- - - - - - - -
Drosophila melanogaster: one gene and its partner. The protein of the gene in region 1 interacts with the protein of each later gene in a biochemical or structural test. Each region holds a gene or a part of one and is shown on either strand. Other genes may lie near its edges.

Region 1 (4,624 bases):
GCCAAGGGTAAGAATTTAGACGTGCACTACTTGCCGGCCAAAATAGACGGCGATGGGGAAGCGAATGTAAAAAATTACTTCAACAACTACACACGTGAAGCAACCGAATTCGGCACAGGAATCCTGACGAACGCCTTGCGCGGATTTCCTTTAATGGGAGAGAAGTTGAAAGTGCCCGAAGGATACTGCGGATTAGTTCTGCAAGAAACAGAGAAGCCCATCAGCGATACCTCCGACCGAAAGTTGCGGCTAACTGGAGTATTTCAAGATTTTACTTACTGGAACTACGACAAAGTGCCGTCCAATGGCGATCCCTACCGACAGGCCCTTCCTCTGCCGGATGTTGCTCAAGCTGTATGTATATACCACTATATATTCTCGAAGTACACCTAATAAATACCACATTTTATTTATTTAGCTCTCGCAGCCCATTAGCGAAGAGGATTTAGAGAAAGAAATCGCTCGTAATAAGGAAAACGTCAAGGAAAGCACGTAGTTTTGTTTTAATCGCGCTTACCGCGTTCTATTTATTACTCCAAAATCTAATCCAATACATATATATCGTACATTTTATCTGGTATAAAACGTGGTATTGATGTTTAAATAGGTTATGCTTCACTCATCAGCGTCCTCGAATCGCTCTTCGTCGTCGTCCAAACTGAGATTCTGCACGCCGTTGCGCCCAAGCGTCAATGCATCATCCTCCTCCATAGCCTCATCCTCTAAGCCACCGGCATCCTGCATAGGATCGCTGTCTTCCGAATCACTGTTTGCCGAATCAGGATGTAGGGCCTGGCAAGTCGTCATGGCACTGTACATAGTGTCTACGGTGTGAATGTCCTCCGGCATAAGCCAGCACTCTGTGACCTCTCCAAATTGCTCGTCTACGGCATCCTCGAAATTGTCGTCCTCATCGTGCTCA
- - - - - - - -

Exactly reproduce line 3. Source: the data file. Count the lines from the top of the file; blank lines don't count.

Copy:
GCCAAGGGTAAGAATTTAGACGTGCACTACTTGCCGGCCAAAATAGACGGCGATGGGGAAGCGAATGTAAAAAATTACTTCAACAACTACACACGTGAAGCAACCGAATTCGGCACAGGAATCCTGACGAACGCCTTGCGCGGATTTCCTTTAATGGGAGAGAAGTTGAAAGTGCCCGAAGGATACTGCGGATTAGTTCTGCAAGAAACAGAGAAGCCCATCAGCGATACCTCCGACCGAAAGTTGCGGCTAACTGGAGTATTTCAAGATTTTACTTACTGGAACTACGACAAAGTGCCGTCCAATGGCGATCCCTACCGACAGGCCCTTCCTCTGCCGGATGTTGCTCAAGCTGTATGTATATACCACTATATATTCTCGAAGTACACCTAATAAATACCACATTTTATTTATTTAGCTCTCGCAGCCCATTAGCGAAGAGGATTTAGAGAAAGAAATCGCTCGTAATAAGGAAAACGTCAAGGAAAGCACGTAGTTTTGTTTTAATCGCGCTTACCGCGTTCTATTTATTACTCCAAAATCTAATCCAATACATATATATCGTACATTTTATCTGGTATAAAACGTGGTATTGATGTTTAAATAGGTTATGCTTCACTCATCAGCGTCCTCGAATCGCTCTTCGTCGTCGTCCAAACTGAGATTCTGCACGCCGTTGCGCCCAAGCGTCAATGCATCATCCTCCTCCATAGCCTCATCCTCTAAGCCACCGGCATCCTGCATAGGATCGCTGTCTTCCGAATCACTGTTTGCCGAATCAGGATGTAGGGCCTGGCAAGTCGTCATGGCACTGTACATAGTGTCTACGGTGTGAATGTCCTCCGGCATAAGCCAGCACTCTGTGACCTCTCCAAATTGCTCGTCTACGGCATCCTCGAAATTGTCGTCCTCATCGTGCTCA